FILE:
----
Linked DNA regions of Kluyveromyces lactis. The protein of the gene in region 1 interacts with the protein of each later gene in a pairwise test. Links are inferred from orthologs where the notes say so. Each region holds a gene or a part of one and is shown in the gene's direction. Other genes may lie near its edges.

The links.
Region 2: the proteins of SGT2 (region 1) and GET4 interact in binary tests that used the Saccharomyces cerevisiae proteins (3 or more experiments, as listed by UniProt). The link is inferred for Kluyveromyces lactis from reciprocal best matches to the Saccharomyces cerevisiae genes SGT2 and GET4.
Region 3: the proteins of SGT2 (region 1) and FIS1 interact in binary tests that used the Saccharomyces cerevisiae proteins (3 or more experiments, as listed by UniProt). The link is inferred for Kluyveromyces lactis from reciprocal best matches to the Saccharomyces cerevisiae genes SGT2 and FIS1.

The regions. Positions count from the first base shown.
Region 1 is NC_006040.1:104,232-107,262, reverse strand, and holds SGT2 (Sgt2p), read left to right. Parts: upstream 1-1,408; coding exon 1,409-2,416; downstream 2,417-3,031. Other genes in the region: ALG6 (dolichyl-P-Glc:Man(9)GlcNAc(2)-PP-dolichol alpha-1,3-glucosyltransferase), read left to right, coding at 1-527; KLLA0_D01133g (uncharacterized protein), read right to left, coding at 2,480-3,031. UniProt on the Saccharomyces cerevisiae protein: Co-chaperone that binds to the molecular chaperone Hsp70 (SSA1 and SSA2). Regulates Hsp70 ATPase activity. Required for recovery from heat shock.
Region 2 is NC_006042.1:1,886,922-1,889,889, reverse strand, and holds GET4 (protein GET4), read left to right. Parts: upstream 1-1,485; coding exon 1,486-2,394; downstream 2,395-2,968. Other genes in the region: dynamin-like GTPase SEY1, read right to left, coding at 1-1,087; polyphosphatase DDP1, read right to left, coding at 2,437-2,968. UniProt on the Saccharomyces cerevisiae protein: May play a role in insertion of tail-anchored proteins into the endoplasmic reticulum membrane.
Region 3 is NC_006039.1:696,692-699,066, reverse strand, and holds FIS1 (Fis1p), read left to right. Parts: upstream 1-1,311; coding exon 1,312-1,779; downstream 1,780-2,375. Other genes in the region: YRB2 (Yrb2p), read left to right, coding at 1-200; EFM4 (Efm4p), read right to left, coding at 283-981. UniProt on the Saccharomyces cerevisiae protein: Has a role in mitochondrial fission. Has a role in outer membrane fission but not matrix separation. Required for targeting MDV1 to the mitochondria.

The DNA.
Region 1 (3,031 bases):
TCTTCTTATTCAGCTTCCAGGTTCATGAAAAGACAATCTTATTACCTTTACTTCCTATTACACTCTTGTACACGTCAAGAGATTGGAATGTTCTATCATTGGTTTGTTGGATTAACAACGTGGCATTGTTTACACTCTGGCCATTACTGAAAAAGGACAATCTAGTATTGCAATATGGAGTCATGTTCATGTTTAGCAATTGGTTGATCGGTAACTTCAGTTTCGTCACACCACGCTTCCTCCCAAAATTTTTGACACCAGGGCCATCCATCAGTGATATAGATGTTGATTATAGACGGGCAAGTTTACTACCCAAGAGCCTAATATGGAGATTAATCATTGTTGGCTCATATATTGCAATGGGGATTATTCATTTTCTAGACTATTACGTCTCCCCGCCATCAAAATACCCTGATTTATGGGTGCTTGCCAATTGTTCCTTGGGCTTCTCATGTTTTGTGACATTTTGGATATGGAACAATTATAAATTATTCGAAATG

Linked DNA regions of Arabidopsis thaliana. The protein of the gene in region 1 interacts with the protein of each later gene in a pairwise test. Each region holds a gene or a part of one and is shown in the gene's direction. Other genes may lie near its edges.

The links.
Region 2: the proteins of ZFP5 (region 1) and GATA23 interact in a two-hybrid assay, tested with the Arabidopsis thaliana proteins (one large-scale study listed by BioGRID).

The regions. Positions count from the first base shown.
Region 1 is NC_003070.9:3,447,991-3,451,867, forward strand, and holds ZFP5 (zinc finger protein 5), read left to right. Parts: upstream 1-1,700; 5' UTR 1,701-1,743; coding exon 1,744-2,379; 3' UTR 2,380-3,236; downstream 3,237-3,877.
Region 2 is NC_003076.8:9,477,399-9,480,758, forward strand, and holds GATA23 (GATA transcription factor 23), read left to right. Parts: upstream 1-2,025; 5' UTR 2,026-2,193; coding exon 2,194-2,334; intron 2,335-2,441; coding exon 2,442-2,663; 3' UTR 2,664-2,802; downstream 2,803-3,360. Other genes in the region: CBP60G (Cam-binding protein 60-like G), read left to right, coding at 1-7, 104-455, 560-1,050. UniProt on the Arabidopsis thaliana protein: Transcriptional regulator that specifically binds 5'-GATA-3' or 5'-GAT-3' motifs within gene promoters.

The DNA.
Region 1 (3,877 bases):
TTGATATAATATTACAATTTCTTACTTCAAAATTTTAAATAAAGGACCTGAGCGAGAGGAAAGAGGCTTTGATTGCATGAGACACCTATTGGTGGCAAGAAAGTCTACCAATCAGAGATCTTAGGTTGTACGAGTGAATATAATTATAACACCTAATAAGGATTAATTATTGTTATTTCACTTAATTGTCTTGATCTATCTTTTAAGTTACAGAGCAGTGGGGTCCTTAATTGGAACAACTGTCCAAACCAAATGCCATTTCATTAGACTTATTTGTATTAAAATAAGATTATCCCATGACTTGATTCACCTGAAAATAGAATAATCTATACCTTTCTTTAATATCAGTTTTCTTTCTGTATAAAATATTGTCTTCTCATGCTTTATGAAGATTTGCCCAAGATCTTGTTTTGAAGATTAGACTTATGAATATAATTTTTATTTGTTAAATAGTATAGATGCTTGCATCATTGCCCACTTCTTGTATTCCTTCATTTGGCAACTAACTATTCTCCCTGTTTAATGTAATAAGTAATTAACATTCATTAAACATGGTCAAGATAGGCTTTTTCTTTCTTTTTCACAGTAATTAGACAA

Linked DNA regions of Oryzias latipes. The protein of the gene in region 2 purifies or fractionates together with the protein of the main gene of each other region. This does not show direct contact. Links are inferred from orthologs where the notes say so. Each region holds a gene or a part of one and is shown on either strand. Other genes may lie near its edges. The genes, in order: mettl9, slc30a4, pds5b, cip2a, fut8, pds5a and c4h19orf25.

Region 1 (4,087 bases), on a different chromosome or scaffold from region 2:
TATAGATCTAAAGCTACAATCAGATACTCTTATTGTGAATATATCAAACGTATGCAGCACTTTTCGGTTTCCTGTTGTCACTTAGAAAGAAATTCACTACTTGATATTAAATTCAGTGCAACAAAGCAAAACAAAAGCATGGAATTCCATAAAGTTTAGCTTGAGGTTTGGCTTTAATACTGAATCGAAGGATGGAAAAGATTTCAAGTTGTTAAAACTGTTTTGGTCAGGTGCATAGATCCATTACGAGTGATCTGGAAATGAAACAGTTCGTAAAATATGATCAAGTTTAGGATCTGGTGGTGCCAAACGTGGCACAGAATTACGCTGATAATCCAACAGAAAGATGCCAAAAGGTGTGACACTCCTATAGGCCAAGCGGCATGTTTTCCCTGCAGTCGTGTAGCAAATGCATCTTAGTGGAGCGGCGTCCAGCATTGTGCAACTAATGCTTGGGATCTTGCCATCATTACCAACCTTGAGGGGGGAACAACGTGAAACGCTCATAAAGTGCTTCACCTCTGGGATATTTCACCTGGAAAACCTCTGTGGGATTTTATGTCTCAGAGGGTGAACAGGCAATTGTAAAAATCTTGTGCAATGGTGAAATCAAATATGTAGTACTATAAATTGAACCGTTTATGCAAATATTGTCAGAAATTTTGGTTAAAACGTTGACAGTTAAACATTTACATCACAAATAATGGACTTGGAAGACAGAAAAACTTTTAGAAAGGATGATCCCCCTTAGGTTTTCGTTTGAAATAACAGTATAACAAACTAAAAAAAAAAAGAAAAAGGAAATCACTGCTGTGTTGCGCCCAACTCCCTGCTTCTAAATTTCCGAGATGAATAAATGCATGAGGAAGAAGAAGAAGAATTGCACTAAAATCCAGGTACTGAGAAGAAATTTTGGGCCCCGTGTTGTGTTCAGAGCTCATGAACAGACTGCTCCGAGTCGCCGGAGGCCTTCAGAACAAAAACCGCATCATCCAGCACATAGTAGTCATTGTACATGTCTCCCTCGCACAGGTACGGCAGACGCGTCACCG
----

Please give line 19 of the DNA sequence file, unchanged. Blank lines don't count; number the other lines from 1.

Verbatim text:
Region 1 (3,877 bases):